06-27-2013 04:47 AM
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clever alias Offline
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Post: #41
RE: Chinese/Mandarin Language Thread
never try and teach me chinese, unless youre a native speaker, i speak and read and far better than you.
hes mentioning that there are 4 tones. however, the tones have distinct freqiencies relative to one another. hes exactly right. a 4th tone is falling, a 3rd tone is falling then rising. however the starting point of the fall is different. because the 3rd tone starys falling at a relatively lower frequency, even without the rose at tje end it is distinguishable from a.falling 4th tone. you dont even need to raise the 3rd tone at the end because the end, and most chinese dont because.its a more natural way of speaking. this is why foreigners have a funny, gutteral way of saying.3rd tones
06-27-2013 05:28 AM
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theArbiter
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Post: #42
RE: Chinese/Mandarin Language Thread
(06-26-2013 12:01 AM)chinadawg Wrote:  Can second the recommendation of Pleco. Its fantastic. I upgraded to get the better flash card system and stroke order diagrams, total cost of $20, so much value for your money. Fret have you tried the instant character recognition upgrade that uses the camera?

Haven't tried it, but I was tempted on getting that add-on. However when I was in China I started messing around with Pleco on a daily basis heavily. I started learning the Radical-based character search. So if I see unknown character(s) I can quickly find it using this kind of search without using the camera-based recognition.

For those who don't know how it works and want to know (extremely helpful), here's a quick explanation:

  1. In pleco, press the button labeled 'Rad' next to the button labeled 'Key'
  2. A list of chinese radicals will appear, along with circled numbers before them. These numbers represent the number of strokes the radicals to the right consist of. If you take a closer look at each radical group for each ascending number you will quickly notice and confirm this.
  3. Let's say you find a character you don't know, let's say this character is 借 (to lend). If you are already know basic radical theory, you can quickly find this character. With a quick look we can see that the character has the radical 人 (at the left of the character), which is made of two strokes. Find this radical on Pleco on group 2 (2 strokes) and press it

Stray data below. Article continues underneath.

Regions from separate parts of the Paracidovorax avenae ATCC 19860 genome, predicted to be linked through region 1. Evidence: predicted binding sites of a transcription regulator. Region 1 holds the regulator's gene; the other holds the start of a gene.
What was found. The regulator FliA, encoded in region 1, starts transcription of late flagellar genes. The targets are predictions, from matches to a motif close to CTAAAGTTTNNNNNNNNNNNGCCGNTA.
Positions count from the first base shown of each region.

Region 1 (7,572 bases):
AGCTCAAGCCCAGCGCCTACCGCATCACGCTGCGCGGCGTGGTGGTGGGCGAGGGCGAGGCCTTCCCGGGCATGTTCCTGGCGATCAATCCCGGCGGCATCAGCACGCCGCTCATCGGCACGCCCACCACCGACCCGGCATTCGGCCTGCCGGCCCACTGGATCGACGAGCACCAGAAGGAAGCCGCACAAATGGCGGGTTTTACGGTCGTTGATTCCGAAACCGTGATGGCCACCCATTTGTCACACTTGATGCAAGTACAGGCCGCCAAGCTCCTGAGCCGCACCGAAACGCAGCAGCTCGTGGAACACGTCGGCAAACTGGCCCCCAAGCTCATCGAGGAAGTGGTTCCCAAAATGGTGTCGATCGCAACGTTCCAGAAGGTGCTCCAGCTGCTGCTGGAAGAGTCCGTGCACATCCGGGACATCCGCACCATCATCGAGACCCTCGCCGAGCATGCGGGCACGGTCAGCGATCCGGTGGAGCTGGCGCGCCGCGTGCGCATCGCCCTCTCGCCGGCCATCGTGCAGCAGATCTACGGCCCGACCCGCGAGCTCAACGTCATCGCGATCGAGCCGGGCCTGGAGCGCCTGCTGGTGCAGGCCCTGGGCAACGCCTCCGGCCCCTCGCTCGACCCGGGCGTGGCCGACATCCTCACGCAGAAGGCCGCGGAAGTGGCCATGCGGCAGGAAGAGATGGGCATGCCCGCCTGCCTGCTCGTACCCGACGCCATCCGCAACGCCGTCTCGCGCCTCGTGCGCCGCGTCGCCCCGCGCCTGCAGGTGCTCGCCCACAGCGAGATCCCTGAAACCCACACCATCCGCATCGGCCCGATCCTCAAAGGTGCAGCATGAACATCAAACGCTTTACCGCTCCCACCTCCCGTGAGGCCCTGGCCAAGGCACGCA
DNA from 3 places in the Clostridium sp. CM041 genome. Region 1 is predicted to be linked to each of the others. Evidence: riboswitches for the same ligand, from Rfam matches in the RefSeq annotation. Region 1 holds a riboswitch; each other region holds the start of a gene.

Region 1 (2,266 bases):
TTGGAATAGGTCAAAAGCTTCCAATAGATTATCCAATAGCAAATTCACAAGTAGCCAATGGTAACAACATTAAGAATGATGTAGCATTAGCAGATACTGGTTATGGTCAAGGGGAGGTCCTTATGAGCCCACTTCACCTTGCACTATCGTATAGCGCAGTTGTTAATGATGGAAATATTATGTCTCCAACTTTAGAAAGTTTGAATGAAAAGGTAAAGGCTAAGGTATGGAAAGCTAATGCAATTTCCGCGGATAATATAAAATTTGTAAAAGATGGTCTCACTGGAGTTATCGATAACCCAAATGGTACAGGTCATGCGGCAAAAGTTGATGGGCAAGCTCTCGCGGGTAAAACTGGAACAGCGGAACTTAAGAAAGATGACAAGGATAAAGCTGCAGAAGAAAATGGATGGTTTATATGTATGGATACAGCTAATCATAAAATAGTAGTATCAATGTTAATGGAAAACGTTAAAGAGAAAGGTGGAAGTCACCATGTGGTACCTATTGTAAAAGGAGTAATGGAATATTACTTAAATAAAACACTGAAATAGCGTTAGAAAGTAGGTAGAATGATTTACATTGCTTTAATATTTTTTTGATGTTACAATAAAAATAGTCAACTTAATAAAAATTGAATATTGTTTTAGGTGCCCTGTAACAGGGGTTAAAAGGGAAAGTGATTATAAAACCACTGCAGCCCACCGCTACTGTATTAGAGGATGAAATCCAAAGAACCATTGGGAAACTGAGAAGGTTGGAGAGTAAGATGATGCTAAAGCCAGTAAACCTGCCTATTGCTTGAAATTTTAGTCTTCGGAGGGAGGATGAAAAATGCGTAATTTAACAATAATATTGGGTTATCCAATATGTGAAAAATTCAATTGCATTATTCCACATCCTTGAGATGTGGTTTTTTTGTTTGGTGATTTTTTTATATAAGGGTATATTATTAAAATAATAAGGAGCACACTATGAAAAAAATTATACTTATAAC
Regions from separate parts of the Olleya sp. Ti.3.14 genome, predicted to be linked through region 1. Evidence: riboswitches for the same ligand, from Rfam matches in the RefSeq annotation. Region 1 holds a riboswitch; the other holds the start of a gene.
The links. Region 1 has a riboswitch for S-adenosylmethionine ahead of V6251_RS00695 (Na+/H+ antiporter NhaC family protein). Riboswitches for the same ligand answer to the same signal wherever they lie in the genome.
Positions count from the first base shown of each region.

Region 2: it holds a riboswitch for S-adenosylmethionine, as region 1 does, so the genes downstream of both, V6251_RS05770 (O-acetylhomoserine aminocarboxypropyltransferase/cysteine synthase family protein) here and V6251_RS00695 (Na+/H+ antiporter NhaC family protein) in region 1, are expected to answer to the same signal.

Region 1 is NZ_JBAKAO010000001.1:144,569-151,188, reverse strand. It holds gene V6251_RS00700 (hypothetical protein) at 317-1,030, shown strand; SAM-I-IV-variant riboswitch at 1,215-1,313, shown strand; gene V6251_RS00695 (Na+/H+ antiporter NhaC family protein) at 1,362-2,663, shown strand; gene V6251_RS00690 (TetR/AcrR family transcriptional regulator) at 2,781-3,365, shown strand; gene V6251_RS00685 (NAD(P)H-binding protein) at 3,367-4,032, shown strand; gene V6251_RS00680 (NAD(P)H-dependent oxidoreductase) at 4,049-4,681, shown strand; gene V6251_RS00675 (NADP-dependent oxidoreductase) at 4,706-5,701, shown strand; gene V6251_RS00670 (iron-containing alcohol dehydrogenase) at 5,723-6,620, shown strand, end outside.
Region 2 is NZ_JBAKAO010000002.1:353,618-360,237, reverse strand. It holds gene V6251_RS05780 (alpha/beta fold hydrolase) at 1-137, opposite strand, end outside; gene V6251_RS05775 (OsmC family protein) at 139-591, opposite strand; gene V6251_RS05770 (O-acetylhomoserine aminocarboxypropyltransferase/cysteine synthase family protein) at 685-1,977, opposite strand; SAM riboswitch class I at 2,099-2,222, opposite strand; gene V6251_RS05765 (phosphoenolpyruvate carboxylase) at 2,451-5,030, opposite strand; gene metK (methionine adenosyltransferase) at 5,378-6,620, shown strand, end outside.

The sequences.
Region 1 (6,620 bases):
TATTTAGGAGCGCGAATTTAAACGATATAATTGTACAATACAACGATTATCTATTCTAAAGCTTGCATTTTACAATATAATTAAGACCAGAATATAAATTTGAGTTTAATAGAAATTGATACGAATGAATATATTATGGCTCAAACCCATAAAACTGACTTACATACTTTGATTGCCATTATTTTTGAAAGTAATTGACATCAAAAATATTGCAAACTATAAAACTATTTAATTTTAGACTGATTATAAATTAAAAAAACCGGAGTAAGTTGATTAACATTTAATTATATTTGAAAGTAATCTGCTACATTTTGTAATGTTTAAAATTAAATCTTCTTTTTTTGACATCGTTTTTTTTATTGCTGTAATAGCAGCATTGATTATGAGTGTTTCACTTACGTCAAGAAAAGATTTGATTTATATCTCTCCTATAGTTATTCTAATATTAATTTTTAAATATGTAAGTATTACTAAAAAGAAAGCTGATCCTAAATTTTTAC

4. Now all characters with this radical will appear.
  5. Now count the remaining strokes in 借. It has 8 remaining strokes, now find group number 8 in Pleco after selecting the previous radical.
  6. Skim through all the characters for group (8) and you will find 借.

Voila. You can find any character using this method in a matter of seconds depending how good you are with radicals and mentally calculating remaining stroke counts.
(This post was last modified: 06-27-2013 02:03 PM by FretDancer.)
06-27-2013 02:01 PM
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theArbiter Offline
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RE: Chinese/Mandarin Language Thread
(06-27-2013 05:28 AM)clever alias Wrote:  never try and teach me chinese, unless youre a native speaker, i speak and ryou dont even need to raise the 3rd tone at the end because the end, and most chinese dont because.its a more natural way of speaking. this is why foreigners have a funny, gutteral way of saying.3rd tones

This.

Of course, every Chinese course will teach you what the four tones are.

Every Chinese course will tell you to pronounce the third tone with a rise at the end and they will pronounce it this way.

However, little do people know that you only "rise" this dip when the character is at the end of a sentence.

If a third tone is in the middle of a sentence, you just "dip"; you never rise. And guess what? Most syllables are in the middle of a sentence, so you'll be correct more often than not.

Say the average sentence length is 7 syllables (it probably is more). Then, your probability of a correct pronunciation is (7-1)/7 = 85.7% if you just pronounce the third tone as a "low dip" tone.

If you are aware of this and quickly learn this, then you learn a sound WAY easier to pronounce, and WAY more accurate. Win win, yeah?

I speak a dialect of Chinese, but I have poor Mandarin skills. I went to Chinese school when I was growing up and subconsciously learned to NEVER rise the third tone.